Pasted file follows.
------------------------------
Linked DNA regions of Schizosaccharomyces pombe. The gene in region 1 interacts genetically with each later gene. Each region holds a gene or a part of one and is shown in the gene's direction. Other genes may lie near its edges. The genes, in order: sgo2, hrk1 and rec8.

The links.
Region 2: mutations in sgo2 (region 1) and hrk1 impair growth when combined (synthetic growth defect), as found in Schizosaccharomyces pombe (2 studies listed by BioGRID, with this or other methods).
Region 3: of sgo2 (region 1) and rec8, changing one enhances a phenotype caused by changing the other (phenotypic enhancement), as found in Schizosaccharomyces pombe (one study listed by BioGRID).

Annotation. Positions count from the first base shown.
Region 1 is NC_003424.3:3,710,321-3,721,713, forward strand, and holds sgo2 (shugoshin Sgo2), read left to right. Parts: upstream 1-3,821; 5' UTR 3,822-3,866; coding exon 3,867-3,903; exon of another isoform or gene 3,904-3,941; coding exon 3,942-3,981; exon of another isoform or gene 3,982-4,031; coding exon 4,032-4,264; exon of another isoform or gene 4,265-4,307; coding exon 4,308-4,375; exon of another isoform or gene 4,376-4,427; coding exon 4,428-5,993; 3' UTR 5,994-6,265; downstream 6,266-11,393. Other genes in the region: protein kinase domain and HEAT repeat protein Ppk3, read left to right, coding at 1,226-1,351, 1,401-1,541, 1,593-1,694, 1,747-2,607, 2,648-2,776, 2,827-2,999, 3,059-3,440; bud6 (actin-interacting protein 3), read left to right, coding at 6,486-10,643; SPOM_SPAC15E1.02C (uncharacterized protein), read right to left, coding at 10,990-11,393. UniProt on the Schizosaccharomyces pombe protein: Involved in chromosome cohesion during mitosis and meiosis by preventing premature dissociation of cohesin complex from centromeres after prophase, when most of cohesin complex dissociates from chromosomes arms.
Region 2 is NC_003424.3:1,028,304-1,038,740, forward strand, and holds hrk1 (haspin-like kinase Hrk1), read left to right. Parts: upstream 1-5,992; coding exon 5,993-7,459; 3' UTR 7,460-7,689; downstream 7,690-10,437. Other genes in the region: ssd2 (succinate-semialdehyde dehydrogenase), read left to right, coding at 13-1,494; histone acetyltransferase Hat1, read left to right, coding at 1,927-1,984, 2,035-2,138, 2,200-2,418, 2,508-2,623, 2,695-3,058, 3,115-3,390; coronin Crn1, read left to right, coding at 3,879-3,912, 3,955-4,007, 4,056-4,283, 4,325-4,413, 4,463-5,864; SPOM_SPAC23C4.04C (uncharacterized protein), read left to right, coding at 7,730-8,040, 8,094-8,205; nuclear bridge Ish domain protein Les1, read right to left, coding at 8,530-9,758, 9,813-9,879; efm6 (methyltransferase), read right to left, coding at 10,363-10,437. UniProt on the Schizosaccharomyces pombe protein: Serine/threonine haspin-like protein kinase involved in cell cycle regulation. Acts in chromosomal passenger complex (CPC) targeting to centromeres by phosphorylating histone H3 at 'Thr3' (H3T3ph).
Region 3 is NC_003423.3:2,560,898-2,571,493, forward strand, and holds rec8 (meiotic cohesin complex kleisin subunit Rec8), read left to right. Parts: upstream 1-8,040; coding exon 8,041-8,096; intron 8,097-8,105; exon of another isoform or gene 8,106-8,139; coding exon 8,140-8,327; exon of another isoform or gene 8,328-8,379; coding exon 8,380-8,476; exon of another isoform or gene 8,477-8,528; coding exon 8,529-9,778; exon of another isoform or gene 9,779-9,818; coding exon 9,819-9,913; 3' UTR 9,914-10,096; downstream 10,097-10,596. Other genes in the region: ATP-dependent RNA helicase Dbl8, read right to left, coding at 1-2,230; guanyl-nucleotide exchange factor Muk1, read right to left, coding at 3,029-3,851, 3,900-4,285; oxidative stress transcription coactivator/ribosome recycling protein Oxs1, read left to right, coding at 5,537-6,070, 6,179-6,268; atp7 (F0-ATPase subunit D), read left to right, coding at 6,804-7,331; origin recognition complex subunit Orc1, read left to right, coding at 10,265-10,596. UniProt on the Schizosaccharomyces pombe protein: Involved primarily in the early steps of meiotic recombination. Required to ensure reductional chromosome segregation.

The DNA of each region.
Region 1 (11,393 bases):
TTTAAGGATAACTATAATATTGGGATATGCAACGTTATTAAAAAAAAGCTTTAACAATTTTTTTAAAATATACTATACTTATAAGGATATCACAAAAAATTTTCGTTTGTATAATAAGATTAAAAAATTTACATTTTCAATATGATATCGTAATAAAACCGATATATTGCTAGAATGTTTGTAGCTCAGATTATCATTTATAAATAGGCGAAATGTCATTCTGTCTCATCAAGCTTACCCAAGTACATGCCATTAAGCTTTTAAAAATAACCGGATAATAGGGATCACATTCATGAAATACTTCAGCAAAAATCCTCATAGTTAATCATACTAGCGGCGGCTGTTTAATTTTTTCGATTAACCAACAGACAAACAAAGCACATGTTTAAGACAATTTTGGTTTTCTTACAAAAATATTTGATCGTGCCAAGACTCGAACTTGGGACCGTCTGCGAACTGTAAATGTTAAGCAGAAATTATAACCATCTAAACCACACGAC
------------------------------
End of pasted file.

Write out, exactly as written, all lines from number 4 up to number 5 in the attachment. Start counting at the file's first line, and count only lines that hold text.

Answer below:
Region 3: of sgo2 (region 1) and rec8, changing one enhances a phenotype caused by changing the other (phenotypic enhancement), as found in Schizosaccharomyces pombe (one study listed by BioGRID).

Annotation. Positions count from the first base shown.